‘Neverland’ is fun despite so-so score

Photo by Carol Rosegg The cast of “Finding Neverland” performs “Welcome to London.”


Tribune Chronicle

CLEVELAND — “Finding Neverland” didn’t enjoy a simple flight on Broadway.

Based on the 2004 movie about writer J.M. Barrie and the real-life inspiration for his beloved “Peter Pan,” the musical version by James Graham, Gary Barlow and Eliot Kennedy earned very mixed reviews on Broadway and zero Tony nominations but still managed a 17-month New York run thanks to the popularity of its story and the star power of its cast (Matthew Morrison of “Glee” as Barrie; Kelsey Grammer of “Frazier” as Captain Hook and theatrical producer Charles Frohman).

There have been some significant changes for the national tour, which started a three-week run at the Connor Palace on Tuesday. Three first-act songs from the original cast recording are gone, replaced by “Welcome to London” and “My Imagination.”

The tease of Peter Pan that opens the show and the fun “Welcome to London” get the musical off to a rousing start. However, “My Imagination,” a statement-of-purpose song like the ones Disney princesses always sing, is less successful and symptomatic of much of the score.

“Finding Neverland” is an entertaining show without being a particularly good musical. Most of the songs are forgettable — not bad so much as bland. And director Diane Paulus’ staging tries to hide that with numbers that are loud and busy (first-act closer “Stronger” is a prime example). The choreography by Mia Michaels has the performers executing intricate steps around moving set pieces — a series of revolving doors on “Circus of Your Mind,” spinning tables on “Play.” The latter is one of the show’s best musical numbers, but the staging often feels designed to distract from the songs rather than complement them.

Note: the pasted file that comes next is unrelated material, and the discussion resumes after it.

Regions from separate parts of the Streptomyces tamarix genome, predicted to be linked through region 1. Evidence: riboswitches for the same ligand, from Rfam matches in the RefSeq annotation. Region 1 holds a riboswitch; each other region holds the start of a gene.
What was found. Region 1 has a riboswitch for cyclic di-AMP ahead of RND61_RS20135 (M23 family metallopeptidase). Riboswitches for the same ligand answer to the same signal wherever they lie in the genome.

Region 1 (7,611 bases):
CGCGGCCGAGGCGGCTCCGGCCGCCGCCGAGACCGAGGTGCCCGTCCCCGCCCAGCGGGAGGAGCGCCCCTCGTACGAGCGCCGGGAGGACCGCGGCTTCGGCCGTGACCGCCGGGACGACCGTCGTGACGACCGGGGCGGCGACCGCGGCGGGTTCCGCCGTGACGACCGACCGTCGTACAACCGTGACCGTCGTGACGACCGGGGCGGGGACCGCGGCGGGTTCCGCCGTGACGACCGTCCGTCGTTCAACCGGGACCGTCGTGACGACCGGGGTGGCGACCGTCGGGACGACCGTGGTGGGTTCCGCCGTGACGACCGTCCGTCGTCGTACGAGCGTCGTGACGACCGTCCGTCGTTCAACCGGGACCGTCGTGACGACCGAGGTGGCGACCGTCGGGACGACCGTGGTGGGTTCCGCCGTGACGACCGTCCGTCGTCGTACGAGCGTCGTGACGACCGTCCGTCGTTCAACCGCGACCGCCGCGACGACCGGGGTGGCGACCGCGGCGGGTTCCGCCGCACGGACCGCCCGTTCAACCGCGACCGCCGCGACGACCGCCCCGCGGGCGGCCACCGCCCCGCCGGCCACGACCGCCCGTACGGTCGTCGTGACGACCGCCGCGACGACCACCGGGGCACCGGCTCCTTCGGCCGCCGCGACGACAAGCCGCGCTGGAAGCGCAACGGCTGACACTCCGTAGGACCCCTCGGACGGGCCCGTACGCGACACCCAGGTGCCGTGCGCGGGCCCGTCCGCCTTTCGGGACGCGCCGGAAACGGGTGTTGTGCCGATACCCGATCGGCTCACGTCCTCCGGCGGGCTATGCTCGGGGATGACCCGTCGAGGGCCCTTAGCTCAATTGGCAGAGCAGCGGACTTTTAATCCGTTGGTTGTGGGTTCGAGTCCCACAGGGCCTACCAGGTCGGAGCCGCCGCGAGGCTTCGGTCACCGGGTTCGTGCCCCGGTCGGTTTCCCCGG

One of the most memorable musical moments also is one of the quietest: “We’re All Made of Stars,” a showcase for the four Davies boys (played by Eli Tokash, Finn Falconer, Mitchell Wray and Jordan Cole on opening night).

And yet, despite those flaws, there are moments in the second act that are magical, the touring cast is strong and one can have a fine time at the show without ever wanting to hear any of these songs again.

It’s easy to understand why “Finding Neverland” was adapted as a musical. Seeing Barrie (Kevin Kern) interact with the Davies children and their mother, Sylvia (Christine Dwyer), and then seeing how those moments became “Peter Pan” works particularly well on stage, and Graham’s book has added several one-liners tailored to theater audiences. Many of those are delivered by Tom Hewitt, who has the dual role of producer Charles Frohman and the Captain Hook of Barrie’s imagination. His comedic timing is impeccable, and he gives his vocal numbers a naturalness that makes them feel more like melodic dialogue rather than songs.

Kern’s work with the young actors also is one of the production’s strengths.

Plenty of laughter was heard opening night, but the levity didn’t keep some of the second-act developments from delivering an emotional wallop, one that was amplified by both the performances and Paulus’ staging.

If you go …

WHAT: Finding Neverland”

WHEN: Through Nov. 20. Showtimes are 7:30 p.m. Tuesday through Friday, 1:30 and 7:30 p.m. Saturday and 1 and 6:30 p.m. Sunday

WHERE: Connor Palace, Playhouse Square, 1519 Euclid Ave., Cleveland

HOW MUCH: Tickets range from $10 to $100.